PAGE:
Beside the physical challenge of running this distance and to that altitude, there is the added bonus of being able to enjoy one of the world’s most famous and beautiful treks there is. The Annapurna Circuit has long been popular with backpackers and hikers and we can’t wait to witness the mighty Himalayas in all their glory and splendour.

The normally 18 day trek weaves its way around the Annapurna chain of the Himalayas, home of the first 8,000m peak to ever be climbed back in 1950 by a team led by Maurice Herzog. His following book went on to inspire generations of outdoor enthusiasts and climbers including ourselves.

“There are other Annapurnas in the lives of men.”  ― Maurice Herzog

This will, quite literally, be my Annapurna.

Running London to Brighton

Running London to Brighton

Me on a mission

Much like our London to Brighton run, I have decided that the element of adventure is key to this challenge. As such, I are going to be going it alone, first walking the route, to acclimatise and recce it all, then running it, in a single push. By single push, I mean non-stop, or as non-stop as I can manage.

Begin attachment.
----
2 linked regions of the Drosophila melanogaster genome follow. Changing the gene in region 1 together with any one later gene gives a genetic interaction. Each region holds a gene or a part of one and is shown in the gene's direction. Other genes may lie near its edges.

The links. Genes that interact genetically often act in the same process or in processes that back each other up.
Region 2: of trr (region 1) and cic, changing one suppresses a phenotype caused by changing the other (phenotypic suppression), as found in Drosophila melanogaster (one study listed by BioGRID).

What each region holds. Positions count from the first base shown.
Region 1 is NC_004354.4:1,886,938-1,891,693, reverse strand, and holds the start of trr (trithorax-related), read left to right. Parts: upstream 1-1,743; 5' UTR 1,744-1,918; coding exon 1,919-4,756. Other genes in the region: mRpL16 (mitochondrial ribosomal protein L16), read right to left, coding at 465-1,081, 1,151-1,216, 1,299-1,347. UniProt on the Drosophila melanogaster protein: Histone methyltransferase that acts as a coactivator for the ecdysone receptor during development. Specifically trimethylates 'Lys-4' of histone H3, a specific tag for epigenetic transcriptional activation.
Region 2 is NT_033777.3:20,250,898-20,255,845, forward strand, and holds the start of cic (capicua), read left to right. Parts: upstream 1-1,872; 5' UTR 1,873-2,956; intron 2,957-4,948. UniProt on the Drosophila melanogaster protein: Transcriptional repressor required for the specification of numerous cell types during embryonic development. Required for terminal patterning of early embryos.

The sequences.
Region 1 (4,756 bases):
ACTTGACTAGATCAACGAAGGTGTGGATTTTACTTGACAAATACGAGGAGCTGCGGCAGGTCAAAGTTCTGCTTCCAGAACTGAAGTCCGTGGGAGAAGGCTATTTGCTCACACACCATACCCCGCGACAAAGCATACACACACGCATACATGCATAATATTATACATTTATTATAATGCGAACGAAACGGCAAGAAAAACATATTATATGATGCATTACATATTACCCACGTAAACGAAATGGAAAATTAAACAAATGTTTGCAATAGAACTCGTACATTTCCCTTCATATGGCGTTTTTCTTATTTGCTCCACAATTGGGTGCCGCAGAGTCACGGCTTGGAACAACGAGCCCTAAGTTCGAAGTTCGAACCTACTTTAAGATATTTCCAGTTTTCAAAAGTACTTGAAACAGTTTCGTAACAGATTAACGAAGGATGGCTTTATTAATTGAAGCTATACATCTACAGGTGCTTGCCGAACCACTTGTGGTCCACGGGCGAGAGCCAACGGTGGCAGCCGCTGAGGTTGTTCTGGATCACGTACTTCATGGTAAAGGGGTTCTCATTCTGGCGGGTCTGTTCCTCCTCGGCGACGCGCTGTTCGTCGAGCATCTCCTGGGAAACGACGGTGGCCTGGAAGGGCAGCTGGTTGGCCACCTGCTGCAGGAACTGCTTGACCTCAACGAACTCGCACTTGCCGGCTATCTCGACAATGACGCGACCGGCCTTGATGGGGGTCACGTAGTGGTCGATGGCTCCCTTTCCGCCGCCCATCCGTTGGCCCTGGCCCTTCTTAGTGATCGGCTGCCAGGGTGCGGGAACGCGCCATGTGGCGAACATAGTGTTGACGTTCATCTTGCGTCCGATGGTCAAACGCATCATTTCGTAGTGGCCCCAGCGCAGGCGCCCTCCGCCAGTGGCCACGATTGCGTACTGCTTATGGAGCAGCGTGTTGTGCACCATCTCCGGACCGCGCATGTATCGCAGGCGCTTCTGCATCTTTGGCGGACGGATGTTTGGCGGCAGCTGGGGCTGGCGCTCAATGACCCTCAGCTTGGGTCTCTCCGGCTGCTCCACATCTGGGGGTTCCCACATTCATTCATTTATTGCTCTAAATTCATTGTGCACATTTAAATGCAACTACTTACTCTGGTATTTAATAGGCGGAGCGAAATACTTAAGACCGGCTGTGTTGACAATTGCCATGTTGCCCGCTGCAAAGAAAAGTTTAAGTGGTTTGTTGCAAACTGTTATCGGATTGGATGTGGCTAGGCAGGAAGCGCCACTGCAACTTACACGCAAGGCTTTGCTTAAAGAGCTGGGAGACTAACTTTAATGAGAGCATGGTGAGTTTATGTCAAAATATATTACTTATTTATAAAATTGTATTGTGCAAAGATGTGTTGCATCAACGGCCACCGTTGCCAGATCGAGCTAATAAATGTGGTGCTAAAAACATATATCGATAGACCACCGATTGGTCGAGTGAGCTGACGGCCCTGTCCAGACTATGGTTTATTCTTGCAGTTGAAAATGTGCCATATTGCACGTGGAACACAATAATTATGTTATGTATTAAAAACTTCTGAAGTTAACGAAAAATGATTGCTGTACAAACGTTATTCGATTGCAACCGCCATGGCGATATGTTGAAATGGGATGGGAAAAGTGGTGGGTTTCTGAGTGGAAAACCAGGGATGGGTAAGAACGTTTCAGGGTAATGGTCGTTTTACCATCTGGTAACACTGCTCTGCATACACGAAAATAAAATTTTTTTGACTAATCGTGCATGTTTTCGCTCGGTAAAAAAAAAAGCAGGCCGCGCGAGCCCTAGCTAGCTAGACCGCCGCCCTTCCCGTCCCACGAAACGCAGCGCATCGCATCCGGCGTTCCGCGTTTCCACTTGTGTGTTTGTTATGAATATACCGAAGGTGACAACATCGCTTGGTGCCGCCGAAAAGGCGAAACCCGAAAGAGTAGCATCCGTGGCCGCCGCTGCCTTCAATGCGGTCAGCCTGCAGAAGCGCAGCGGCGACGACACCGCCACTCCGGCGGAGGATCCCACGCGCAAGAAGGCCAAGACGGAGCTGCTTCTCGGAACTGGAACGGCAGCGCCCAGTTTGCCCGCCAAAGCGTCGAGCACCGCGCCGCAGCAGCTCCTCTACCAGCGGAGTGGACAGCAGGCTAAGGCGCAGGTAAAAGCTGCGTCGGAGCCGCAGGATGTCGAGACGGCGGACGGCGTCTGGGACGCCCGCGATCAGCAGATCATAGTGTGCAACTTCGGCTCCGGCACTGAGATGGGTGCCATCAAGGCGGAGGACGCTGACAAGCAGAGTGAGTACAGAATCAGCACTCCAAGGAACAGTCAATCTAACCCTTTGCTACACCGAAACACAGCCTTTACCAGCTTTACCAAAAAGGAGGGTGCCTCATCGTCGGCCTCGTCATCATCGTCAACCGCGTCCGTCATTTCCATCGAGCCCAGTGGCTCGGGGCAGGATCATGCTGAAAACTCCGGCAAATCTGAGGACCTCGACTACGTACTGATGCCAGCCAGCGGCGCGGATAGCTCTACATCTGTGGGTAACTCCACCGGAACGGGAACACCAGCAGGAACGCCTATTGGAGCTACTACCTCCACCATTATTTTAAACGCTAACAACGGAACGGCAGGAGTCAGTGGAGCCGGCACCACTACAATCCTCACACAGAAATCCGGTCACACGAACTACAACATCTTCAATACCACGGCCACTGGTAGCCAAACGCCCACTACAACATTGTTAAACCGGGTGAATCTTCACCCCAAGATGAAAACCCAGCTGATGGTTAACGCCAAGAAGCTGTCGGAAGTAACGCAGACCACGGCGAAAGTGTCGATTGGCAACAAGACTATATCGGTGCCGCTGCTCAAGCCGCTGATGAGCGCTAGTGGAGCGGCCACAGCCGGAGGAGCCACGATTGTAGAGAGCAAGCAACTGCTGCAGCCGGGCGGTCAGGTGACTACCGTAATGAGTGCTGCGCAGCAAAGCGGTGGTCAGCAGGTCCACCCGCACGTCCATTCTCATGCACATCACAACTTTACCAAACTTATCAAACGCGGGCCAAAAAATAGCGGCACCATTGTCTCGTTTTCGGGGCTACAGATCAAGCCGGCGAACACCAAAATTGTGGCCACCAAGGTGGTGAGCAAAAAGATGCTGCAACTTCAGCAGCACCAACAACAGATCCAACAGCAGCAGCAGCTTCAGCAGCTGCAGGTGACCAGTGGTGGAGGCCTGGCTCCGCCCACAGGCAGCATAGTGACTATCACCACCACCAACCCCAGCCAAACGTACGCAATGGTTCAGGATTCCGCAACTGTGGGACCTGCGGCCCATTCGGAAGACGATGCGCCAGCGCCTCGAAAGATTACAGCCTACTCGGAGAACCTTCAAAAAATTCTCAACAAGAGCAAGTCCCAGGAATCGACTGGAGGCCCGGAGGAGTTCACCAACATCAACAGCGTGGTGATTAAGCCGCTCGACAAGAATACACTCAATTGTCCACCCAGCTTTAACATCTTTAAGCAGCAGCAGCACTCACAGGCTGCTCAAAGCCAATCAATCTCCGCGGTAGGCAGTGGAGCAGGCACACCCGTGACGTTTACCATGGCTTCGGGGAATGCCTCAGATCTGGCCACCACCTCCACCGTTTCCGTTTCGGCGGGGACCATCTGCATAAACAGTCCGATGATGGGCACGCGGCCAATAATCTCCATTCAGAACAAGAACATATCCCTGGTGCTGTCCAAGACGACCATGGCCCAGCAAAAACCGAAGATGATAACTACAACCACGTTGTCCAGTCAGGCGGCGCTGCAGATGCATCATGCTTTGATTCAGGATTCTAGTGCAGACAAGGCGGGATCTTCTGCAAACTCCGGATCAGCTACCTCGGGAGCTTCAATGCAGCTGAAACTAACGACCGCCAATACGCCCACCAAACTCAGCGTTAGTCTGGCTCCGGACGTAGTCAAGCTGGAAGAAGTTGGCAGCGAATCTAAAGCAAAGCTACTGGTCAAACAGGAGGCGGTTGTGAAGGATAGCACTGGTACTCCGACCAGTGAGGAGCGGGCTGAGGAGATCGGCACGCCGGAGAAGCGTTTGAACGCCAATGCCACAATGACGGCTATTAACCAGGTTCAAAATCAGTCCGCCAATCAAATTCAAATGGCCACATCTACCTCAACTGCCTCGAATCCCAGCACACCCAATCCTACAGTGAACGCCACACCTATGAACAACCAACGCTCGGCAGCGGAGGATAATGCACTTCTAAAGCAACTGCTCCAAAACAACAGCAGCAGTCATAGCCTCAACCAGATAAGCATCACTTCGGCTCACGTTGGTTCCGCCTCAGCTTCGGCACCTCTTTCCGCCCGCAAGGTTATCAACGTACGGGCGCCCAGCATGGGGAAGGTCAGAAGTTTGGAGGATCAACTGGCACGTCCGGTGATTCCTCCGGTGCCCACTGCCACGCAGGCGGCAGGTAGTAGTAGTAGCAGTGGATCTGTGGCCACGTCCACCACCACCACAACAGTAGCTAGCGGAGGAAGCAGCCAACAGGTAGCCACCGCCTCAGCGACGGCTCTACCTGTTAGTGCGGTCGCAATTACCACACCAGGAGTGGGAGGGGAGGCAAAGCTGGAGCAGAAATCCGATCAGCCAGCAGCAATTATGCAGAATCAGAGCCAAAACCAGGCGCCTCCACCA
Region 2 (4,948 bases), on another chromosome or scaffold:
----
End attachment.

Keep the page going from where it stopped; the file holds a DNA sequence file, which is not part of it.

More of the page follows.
The current holder of the Fastest Known Time is Seth Wolpin, an experienced American runner and climber who tells a great story of how he decided to give it a go after completing the trek in the standard fashion. Sophie emailed Seth to see if he had any tips and the amazing American pay it forward mentally showed its generous head. Seth has been amazing in not just providing me with tips but he has also been working with his friend and Nepalese local, Dorjee of Himalayan Windhorse Adventures, to get everything in place for me.